The online version of this article (doi:10.1186/1753-2000-8-16) contains supplementary material, which is available to authorized users.
The authors declare no conflict of interest.
PW planned the study, collected, organized and analyzed the data and served as the first author. NL participated in the planning, analysis and writing processes. KK participated in collecting the data. JL performed statistical analyzes. PT supervised the study project and participated in the writing process. All authors read and approved the final manuscript.
Catatonia has been associated with both schizophrenia and pervasive developmental disorders. The aim of this study was to evaluate catatonic features among adolescents suffering from schizophrenia. Further, we compared these features between adolescents with a comorbid pervasive developmental disorder and those without one. Finally, we wanted to compare the profile of catatonia-like features of our schizophrenia patients to that described earlier among persons with autism spectrum disorders.
The study comprised a consecutive sample of 18 adolescents with schizophrenia (mean age 15.6 years, SD 1.4) and their families. Diagnosis of schizophrenia was assessed with the Schedule for Affective Disorders and Schizophrenia for School-Aged Children – Present and Life-Time (K-SADS-PL) for the DSM-IV. The Diagnostic Interview for Social and Communication Disorders version 11 was used to assess catatonic features.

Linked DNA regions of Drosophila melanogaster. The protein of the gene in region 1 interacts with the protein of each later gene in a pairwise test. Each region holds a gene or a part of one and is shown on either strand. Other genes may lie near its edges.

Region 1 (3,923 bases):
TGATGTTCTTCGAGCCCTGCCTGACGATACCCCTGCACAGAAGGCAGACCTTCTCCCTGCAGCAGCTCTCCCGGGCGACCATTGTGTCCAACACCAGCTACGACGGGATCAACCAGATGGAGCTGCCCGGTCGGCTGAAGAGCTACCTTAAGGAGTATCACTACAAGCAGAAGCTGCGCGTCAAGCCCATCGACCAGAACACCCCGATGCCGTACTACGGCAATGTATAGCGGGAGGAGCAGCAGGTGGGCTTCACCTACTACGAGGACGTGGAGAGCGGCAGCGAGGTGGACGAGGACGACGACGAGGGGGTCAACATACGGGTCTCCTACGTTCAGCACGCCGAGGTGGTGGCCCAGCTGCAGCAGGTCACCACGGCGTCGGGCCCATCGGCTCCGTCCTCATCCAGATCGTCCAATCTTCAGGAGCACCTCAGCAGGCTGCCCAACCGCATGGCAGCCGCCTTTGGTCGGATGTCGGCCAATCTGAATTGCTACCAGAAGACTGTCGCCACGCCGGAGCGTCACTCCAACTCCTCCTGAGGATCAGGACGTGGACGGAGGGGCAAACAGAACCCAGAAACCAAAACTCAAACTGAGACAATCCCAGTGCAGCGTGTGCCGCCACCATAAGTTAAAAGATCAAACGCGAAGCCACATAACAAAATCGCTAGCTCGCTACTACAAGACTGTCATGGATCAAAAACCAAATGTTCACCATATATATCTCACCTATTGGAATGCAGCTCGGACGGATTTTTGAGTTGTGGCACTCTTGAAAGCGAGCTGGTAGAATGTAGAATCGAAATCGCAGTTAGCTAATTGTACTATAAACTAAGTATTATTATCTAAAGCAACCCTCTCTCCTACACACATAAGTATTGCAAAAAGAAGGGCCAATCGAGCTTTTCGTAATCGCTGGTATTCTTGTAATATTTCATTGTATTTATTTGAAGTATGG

All adolescents with schizophrenia had showed some lifetime catatonic features. Approximately 78% of them had already expressed these features before the age of 10. The number of catatonic features before the age of 10 was significantly higher among the adolescents with a comorbid pervasive developmental disorder compared to those without one. The numbers of catatonic features after the age of 10 did not significantly differ between the two groups. Over three-quarters of schizophrenia patients shared four lifetime catatonic features: “lacks facial expression”, “odd intonation”, “poor eye contact” and “lack of cooperation”.
Adolescent schizophrenia patients with a comorbid pervasive developmental disorder show many catatonic features in childhood whereas those without one seem to develop these features first in adolescence. Catatonic features exhibited by adolescents with schizophrenia resemble those described among persons with pervasive developmental disorders without schizophrenia.
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- Catatonic features in adolescents with schizophrenia with and without a comorbid pervasive developmental disorder
- BioMed Central
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